Architecture is in need of new forms and methods with which to respond to changes in the world and make it relevant to a broad spectrum of cultural discourse. In Mitnick’s work as an architect and a writer, he has begun to pursue different lines of creative and critical inquiry that, because they are not easily located within standard academic or professional classifications, stand to introduce new ways of seeing and thinking about the discipline. By bringing together different literary formats, writing styles, photography and drawing, this work explores the intersection of divergent approaches and sensibilities inclusive of, though not limited to, architecture.
Towards this goal, Mitnick is writing a book about Rainy Sea Island, a fictitious body of land located between contested geographical borders. The story revolves around the experience of a narrator who, when visiting his childhood home on the island for the first time in many years, is confronted not only by discrepancies between the way he remembers the island and the way he discovers it to be, but also the realization that the island itself has had a long history of being used as a “machine for forgetting” by the different institutions that have occupied it. As he struggles to make sense of the strange but familiar setting, he begins to recognize the degree to which the elusive form of the island’s architecture has shaped not only his sense of the past, but his very manner of observing the world at large.
The talk will include a general introduction to the use of fiction writing and architectural criticism, as well as an in-progress overview of the book, and a selection of readings. By incorporating such writing styles and book formats as those used by writers such as W.G. Sebald, John Berger, Walter Benjamin, and Fernando Pessoa, along with a series of diagrams, plan drawings, and photographs that explicate the narrator’s abstract ruminations in spatial terms, Mitnick explores useful intersections between literary narratives of space, and the spatial narratives conveyed by physical forms.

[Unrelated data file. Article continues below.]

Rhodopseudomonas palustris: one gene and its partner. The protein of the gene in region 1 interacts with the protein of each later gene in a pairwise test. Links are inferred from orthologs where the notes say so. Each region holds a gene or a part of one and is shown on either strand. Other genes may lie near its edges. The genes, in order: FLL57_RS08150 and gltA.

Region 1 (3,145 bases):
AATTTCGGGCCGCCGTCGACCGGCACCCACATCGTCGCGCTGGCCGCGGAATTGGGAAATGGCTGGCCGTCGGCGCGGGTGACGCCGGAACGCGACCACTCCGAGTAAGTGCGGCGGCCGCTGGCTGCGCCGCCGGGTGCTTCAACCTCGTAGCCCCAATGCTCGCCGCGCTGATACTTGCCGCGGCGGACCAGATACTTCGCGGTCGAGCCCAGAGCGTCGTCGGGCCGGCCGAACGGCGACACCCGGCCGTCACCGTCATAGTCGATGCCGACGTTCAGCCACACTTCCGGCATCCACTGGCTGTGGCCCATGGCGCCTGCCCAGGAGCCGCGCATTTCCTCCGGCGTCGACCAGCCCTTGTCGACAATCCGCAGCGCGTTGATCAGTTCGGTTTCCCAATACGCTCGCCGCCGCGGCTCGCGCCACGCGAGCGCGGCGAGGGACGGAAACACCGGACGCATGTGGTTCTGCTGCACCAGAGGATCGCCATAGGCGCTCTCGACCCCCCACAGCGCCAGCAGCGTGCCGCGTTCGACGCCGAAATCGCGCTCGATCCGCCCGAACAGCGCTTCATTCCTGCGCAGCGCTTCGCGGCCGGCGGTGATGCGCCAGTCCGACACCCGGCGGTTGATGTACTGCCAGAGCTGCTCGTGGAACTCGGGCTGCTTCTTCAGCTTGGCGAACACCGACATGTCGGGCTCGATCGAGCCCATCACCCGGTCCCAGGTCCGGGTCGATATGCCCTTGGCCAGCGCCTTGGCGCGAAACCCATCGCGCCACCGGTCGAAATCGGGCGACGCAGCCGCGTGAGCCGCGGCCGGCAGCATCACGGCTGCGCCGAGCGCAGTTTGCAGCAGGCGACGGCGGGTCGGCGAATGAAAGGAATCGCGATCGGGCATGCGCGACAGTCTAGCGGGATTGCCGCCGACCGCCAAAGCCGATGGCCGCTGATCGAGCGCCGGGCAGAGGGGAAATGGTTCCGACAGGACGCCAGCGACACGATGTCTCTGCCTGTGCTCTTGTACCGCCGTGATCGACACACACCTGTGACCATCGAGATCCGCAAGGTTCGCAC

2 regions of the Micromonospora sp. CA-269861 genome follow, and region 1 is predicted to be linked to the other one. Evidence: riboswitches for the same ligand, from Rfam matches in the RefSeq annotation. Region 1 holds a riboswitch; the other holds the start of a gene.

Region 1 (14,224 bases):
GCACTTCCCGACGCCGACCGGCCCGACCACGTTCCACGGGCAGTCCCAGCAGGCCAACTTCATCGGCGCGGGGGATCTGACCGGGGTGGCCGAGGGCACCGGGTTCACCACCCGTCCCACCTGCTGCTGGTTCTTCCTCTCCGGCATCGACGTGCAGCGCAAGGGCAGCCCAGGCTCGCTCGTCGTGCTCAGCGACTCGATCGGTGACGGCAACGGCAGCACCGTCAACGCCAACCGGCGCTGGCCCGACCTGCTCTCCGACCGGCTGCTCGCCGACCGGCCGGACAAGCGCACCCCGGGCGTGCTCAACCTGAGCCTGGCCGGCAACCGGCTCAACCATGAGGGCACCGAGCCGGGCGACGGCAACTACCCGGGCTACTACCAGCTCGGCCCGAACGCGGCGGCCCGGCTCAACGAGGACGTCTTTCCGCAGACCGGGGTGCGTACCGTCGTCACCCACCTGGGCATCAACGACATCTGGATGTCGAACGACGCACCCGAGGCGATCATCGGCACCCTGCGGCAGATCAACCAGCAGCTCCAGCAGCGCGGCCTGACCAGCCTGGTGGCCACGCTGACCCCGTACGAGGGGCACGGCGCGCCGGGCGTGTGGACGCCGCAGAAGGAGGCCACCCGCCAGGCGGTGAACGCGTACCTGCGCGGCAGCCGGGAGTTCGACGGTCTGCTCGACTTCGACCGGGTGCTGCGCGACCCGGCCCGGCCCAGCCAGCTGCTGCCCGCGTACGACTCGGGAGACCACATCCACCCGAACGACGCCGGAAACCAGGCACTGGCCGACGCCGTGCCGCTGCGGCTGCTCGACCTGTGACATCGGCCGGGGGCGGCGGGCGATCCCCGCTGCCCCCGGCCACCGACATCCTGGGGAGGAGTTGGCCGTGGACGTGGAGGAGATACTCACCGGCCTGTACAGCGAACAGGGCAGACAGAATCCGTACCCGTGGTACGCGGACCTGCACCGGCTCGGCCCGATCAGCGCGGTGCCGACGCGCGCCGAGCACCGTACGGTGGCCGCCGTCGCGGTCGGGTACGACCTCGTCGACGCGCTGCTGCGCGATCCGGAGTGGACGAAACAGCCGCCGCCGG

Keith Mitnick is a co-founder of the collaborative design practice Mitnick-Roddier with Mireille Roddier. Their built work has received numerous awards, including the Young Architects Forum award from the Architectural League of New York and the Design Vanguard Award from Architectural record Magazine. They have constructed installations in France and the United States at the Chaumont-Sur-Loire International Garden Festival, the Montpellier Festival of Architecture and the Los Angeles Forum for Architecture + Urbanism, as well as several buildings and structures at various locations and museums in the United States. Mitnick and Roddier are both Associate Professors at the Taubman College of Architecture. Mitnick published his first book, Artificial Light with Princeton Architectural Press in 2008. He was a fellow at the Institute for the Humanities in 2009-2010.